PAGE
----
News May 2019

Archer aims to put first career defeat behind him after recent changes


by Peter Mann @SPIRITofNORTH11

It’s been a slow but steady progressive beginning to a professional boxing career for Easington’s Paul Archer 7-1 (0 KOs). The light welterweight has seen numerous changes and overcome plenty of obstacles in the near 36 months since his debut in late 2010. However he both has, and is, overcoming what is presented to him.

One of those obstacles arrived in the shape of a first career loss and knockdown last month against Tony Dixon in a four-round contest, but Archer insists that destiny still calls him to the sport which he knows and loves.

“It was the first time in which it has happened and is something I’ve had to learn, and come back from, pretty much straight away," Archer stated.

“I don’t remember much of it as the knockdown happened quite quickly. I did feel him tiring though as the bout wore on. Maybe if it had been over six or even eight rounds, which I would have preferred anyway, then I’d have collected the victory. There just wasn’t enough time for me to be able to recover over the four rounds.”

That was the 23-year-old Archer in the immediate aftermath of his recent defeat at the hands of the unbeaten Dixon 3-0 (1 KO). The Welshman was to be an opponent whom, in the grand scheme of things, was a step up for the Archer’s and someone they will certainly learn a lot from.

The outing for the County Durham boxer against Dixon was to be the first under the tutelage of his elder brother, Ian Archer. It was to be a change that was made just several months ago as Paul decided to part ways from the more experienced David Binns, to someone closer to home, a decision both parties feel is paying dividends irrespective of recent results.

Back at the beginning though, some three years gone now, and a raw and precocious 20-year-old would take to the ring for the first time for his professional debut. The outing would see the first of what would be six straight points’ successes, five coming within the four threes timeframe and came against the much travelled journeyman, Kristian Laight in Dec 2010. At the time Laight was a veteran of some seven years in the sport. In Apr 2011 he would face Birmingham’s Sid Razak, before victories over Jason Carr and Sean Gorman, in the July and December respectively. Now, twelve months into his pro career, Paul Archer was an undefeated, 4-0 boxer.

The following twenty-four months though would only see a further four outings, two in each of 2012 and 2013, the young Archer’s career stagnating. Again though it would seem as though Archer’s luck was against him and his skills were tethered to the local gym.
It would actually be some seven months into the year when the first outing would come about, and a further four months before the other appearance. Matt Seawright was dismissed in July at the Summer Rumble in Sunderland over six twos, before victory over Billy Smith in the November at the Dolphin Centre in Darlington would see the now 22 year old Archer close 2012 as an unbeaten, 6-0 prospect.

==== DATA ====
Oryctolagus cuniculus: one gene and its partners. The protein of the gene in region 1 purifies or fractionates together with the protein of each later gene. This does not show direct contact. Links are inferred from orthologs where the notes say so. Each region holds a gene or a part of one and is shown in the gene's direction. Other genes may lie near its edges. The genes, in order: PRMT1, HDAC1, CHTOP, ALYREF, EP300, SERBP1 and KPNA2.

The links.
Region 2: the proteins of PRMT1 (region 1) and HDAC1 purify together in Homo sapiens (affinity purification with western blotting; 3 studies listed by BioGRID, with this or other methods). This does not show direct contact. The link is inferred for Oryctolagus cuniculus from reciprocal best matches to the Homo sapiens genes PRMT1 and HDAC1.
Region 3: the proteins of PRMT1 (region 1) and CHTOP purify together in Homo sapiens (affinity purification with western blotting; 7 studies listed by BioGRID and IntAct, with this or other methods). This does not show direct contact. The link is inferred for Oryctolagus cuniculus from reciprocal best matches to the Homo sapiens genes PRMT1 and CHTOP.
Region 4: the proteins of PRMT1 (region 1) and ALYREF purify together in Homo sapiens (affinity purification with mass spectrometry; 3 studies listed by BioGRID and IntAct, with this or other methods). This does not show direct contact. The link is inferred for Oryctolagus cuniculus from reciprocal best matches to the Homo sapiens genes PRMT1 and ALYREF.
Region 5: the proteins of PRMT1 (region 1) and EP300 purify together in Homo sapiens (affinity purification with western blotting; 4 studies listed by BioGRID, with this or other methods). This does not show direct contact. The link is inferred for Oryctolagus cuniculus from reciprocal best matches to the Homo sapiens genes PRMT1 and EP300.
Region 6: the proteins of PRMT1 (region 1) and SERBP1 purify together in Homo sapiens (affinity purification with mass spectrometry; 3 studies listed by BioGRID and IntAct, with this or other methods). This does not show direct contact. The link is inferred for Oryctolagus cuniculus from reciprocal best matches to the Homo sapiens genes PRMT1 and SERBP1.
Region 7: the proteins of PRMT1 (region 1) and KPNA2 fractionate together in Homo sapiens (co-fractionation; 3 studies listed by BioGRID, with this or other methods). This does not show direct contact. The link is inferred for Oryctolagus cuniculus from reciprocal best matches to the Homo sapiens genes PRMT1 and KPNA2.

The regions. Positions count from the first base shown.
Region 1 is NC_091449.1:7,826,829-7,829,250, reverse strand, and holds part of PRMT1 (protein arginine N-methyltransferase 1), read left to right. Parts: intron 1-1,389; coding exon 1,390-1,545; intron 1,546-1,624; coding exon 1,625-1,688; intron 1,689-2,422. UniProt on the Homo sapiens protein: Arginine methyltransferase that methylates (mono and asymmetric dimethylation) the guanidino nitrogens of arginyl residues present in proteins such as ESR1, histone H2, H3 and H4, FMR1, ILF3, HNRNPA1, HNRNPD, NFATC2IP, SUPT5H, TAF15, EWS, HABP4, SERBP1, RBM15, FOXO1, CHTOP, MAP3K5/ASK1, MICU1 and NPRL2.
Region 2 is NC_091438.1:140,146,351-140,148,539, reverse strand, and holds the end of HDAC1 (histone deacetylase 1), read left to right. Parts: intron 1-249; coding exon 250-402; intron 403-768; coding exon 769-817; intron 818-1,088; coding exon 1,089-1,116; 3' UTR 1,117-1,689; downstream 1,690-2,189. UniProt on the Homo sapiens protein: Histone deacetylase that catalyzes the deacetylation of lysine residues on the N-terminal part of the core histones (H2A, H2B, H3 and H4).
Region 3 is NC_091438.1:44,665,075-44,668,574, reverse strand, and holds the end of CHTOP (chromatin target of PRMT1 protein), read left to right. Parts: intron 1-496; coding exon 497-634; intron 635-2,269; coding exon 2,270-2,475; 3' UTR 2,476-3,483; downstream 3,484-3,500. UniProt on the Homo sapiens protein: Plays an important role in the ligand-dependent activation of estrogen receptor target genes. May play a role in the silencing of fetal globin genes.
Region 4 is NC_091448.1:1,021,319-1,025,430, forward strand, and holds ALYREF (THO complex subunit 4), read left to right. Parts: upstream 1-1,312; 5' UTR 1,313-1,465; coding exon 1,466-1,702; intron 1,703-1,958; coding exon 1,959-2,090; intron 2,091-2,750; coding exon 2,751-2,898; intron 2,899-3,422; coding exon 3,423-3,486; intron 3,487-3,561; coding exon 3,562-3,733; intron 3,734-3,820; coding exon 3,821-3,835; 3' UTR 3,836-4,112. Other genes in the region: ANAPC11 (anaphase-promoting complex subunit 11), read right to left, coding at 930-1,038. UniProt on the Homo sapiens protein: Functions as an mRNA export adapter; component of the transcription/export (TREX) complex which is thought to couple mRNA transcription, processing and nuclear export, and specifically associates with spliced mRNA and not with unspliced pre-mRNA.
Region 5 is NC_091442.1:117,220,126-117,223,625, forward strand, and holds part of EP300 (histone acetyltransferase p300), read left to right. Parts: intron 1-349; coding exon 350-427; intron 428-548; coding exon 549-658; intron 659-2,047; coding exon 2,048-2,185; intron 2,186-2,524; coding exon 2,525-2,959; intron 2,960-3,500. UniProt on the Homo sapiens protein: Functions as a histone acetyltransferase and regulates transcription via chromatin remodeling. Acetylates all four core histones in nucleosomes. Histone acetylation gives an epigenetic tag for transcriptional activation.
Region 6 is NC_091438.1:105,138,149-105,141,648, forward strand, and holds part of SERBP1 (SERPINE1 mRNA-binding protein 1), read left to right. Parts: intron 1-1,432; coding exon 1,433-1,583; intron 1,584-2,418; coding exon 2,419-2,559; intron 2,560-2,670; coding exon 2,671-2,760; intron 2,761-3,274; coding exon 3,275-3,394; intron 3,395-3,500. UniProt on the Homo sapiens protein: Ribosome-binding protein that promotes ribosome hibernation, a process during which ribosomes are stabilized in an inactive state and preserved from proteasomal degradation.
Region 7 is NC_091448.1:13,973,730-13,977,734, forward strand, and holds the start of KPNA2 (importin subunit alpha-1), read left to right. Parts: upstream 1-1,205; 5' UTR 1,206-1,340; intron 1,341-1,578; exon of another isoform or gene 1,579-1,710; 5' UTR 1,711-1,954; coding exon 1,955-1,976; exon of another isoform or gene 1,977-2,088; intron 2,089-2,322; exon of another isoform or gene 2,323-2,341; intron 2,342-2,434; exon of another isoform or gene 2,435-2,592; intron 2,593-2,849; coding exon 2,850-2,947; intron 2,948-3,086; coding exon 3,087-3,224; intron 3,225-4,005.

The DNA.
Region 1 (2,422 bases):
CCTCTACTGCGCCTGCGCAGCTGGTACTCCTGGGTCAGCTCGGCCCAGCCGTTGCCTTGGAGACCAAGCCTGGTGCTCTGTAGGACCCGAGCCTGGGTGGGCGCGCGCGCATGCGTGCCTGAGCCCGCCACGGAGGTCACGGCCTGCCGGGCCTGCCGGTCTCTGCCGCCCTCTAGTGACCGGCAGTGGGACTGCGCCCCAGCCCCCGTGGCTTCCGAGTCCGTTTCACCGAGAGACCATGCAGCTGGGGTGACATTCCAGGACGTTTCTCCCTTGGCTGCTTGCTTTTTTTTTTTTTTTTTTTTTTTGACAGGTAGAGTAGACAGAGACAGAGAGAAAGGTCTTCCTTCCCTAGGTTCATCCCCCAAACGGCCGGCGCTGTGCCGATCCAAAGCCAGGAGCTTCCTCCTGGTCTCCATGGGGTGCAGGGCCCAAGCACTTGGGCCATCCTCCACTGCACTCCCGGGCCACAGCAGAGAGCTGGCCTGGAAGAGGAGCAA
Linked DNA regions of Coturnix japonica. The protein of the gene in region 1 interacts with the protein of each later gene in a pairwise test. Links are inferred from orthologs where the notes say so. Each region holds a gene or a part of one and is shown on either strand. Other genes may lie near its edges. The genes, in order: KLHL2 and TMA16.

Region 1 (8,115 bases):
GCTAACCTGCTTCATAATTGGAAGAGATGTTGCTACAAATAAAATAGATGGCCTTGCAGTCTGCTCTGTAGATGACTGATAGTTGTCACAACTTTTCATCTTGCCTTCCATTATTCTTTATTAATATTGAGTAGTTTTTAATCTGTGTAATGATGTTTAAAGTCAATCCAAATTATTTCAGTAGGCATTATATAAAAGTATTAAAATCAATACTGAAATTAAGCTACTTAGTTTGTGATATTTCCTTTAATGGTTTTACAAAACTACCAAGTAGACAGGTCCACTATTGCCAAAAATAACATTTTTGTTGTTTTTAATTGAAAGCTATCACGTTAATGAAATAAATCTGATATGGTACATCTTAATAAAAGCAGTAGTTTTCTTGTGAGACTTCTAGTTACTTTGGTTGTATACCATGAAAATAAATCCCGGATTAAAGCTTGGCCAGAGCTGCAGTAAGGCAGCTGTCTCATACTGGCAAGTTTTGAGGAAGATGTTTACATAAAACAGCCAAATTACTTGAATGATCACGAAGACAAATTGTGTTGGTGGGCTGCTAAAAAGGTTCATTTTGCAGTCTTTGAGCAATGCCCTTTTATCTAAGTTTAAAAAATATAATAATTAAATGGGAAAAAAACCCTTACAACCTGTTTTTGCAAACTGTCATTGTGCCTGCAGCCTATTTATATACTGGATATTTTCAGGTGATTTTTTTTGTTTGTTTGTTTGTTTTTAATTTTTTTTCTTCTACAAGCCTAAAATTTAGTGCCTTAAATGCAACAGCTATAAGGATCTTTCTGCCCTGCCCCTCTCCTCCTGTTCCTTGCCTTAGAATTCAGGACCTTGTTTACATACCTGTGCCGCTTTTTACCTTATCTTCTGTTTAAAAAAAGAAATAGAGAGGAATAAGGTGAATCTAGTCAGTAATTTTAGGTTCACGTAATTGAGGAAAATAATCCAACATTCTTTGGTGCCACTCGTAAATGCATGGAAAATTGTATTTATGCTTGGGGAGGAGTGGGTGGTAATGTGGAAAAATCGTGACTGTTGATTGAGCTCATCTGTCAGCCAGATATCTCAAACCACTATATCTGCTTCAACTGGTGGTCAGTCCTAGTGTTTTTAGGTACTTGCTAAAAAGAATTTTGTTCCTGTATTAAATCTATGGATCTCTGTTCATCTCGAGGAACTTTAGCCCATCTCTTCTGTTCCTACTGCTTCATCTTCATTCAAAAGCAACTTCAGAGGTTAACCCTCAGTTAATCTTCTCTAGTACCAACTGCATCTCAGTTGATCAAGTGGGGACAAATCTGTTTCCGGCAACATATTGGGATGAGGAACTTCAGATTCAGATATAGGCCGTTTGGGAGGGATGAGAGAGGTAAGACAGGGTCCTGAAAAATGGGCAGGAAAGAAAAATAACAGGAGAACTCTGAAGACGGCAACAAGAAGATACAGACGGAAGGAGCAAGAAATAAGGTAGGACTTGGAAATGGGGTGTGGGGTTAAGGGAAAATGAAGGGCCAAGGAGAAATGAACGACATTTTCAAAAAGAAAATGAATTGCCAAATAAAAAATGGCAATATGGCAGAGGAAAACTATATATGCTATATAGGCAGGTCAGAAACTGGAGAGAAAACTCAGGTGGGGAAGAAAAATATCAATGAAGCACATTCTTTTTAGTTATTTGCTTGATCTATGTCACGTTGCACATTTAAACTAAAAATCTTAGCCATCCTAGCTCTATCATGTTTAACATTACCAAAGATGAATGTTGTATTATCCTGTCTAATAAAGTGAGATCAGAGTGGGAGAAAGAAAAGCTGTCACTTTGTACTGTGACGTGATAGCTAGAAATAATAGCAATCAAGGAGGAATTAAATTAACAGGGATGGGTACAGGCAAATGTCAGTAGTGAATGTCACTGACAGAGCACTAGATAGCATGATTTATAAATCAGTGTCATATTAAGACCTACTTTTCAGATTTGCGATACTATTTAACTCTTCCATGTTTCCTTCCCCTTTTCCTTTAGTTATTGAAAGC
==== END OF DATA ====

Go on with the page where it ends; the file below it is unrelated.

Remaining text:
And then things began to change, more so behind the scenes.

In February of this year Archer opposed Kevin McCauley over six-threes on the undercard of the Jon-Lewis Dickinson vs. David Dolan British Cruiserweight championship bout at Rainton Meadows. Archer would be one of several fighters who impressed as he claimed a narrow points victory, it was to be a result that would be his last with Binns as his trainer, opting instead to move closer to home with his elder brother, Ian.

Speaking not only of his relationship with Binns but also the opportunity to train under his brothers guidance, Archer went on to say “I’ve not only trained with but know (David) Binns for years, more so when I was at the East Durham & Houghall Academy as an amateur.

“He was also a great help when I turned over in 2010. His record certainly speaks for itself, especially when you look at the calibre of fighters he has trained to date. However, they say that change is as good as the rest and that blood is thicker than water.

“With my brother Ian I do feel as though he is getting the best out of me especially with my mental preparation for fights. He’s a hard taskmaster for sure and he brings something very different to the table. I also feel a lot hungrier for the sport again after a time in the wilderness and we are very much looking at taking things to the next level sooner rather than later.

“Will that be as a welterweight? I don’t think it will be. We are looking at the light welterweight division for me now, somewhere we feel that I can do some justice. I don’t however want people to be disrespecting the professional relationship that exists between Ian and myself.

“Neither of us would say that either taking that last fight (the loss to Tony Dixon), or us working together, was a backwards step. There has been a lot of improvement from myself and I feel I showed as much at Rainton Meadows. I know and feel in myself though that I am in a much better shape than before.”

As for the future of the Archers’ they’re well aware of interest in specific match-ups and, at light welterweight, they are willing to listen. If anyone feels the need to offer a title opportunity, Northern Area or otherwise then it will be seriously considered. After all, winning titles and being successful, is what both Paul and Ian are in the sport to do. 2014 could well be, the year of the Archer.

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